From: Steve Coker
Date: November 12, 1998


Copyright is a form of protection provided by the laws of the United States
(title 17, U.S. Code) to the authors of "original works of authorship" including
literary, dramatic, musical, artistic, and certain other intellectual works.
This protection is available to both published and unpublished works. Section
106 of the 1976 Copyright Act generally gives the owner of copyright the
exclusive right to do and to authorize others to do the following: 

 *  To reproduce the copyrighted work in copies or phonorecords; 

 *  To prepare derivative works based upon the copyrighted work; 

 *  To distribute copies or phonorecords of the copyrighted work to the public
by sale or other transfer of ownership, or by rental, lease, or lending; 

 *  To perform the copyrighted work publicly, in the case of literary, musical,
dramatic, and choreographic works, pantomimes, and motion pictures and other
audiovisual works; 

 *  To display the copyrighted work publicly, in the case of literary, musical,
dramatic, and choreographic works, pantomimes, and pictorial, graphic, or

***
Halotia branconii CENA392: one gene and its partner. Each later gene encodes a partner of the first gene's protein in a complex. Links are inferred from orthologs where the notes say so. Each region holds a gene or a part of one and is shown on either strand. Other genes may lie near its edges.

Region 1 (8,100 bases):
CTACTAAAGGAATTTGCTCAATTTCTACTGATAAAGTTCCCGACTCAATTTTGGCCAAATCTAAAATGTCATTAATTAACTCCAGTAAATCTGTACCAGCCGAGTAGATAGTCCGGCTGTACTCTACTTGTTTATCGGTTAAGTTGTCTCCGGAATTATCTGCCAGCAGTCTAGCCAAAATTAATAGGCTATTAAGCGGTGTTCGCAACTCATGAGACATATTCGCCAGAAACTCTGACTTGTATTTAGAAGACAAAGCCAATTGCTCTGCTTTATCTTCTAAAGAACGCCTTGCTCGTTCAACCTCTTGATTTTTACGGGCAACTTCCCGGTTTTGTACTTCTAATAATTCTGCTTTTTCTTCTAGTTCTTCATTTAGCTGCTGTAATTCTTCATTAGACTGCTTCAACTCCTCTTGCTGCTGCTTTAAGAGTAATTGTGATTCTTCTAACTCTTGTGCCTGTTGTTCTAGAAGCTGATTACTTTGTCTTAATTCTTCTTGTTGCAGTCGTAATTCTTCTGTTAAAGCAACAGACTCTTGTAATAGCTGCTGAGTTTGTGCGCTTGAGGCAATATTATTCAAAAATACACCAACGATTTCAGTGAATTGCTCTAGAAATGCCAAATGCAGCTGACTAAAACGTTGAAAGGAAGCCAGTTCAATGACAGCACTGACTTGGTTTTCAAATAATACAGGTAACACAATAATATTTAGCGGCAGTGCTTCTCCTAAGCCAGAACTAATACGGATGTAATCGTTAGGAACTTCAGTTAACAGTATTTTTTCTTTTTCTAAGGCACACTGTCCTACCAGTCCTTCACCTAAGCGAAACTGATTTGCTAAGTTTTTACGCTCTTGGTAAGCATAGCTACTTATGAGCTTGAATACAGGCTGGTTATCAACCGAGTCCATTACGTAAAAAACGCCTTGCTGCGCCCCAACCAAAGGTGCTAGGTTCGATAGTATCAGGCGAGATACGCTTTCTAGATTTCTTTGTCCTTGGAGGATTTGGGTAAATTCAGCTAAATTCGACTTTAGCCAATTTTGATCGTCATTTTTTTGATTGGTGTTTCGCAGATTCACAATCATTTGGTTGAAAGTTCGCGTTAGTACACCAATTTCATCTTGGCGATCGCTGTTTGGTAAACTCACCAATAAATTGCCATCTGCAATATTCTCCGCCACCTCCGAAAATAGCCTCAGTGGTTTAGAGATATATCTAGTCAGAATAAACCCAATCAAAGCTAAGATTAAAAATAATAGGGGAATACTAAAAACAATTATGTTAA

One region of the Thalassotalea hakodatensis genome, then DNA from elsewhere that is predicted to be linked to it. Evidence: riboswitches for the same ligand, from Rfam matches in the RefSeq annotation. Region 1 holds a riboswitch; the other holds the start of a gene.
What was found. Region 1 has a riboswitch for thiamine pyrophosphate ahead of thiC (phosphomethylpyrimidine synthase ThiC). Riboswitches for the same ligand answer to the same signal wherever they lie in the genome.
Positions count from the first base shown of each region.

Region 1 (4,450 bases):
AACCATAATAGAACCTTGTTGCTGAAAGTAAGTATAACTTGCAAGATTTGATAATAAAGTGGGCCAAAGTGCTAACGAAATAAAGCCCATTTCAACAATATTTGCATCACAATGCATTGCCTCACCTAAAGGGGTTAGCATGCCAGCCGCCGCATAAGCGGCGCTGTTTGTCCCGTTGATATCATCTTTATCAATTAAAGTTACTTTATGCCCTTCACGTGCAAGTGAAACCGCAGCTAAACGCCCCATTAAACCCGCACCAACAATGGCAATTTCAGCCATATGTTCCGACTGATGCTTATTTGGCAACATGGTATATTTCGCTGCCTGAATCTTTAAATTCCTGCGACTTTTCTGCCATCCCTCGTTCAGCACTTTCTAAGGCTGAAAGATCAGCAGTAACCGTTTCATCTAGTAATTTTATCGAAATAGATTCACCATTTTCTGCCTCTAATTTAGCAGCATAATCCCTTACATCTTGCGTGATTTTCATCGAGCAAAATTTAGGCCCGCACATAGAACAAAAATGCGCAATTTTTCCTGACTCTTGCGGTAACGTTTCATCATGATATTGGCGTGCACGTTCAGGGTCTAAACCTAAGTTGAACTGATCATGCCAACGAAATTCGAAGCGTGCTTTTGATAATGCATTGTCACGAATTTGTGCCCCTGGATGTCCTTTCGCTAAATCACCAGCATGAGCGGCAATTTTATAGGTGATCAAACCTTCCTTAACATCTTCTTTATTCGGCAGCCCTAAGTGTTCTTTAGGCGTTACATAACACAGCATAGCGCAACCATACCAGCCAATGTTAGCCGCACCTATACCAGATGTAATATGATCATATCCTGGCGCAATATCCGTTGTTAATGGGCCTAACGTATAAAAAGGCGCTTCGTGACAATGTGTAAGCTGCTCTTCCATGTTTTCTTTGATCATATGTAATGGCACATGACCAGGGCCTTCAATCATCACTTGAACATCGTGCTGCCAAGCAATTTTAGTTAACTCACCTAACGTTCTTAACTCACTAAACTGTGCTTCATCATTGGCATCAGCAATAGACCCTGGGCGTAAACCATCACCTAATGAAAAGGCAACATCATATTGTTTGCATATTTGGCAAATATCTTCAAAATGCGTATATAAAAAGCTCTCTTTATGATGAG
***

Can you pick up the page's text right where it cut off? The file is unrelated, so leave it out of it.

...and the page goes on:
sculptural works, including the individual images of a motion picture or other
audiovisual work; and 

 *  In the case of sound recordings, to perform the work publicly by means of a
digital audio transmission. 

In addition, certain authors of works of visual art have the rights of
attribution and integrity as described in section 106A of the 1976 Copyright
Act. For further information, request Circular 40, "Copyright Registration for
Works of the Visual Arts." 

It is illegal for anyone to violate any of the rights provided by the copyright
code to the owner of copyright. These rights, however, are not unlimited in
scope. Sections 107 through 120 of the 1976 Copyright Act establish limitations
on these rights. In some cases, these limitations are specified exemptions from
copyright liability. One major limitation is the doctrine of "fair use," which
is given a statutory basis in section 107 of the 1976 Copyright Act. In other
instances, the limitation takes the form of a "compulsory license" under which
certain limited uses of copyrighted works are permitted upon payment of
specified royalties and compliance with statutory conditions. For further
information about the limitations of any of these rights, consult the copyright
code or write to the Copyright Office.

U.S. Copyright Office
Library of Congress
101 Independence Ave. S.E.
Washington, D.C. 20559-6000

[email protected]

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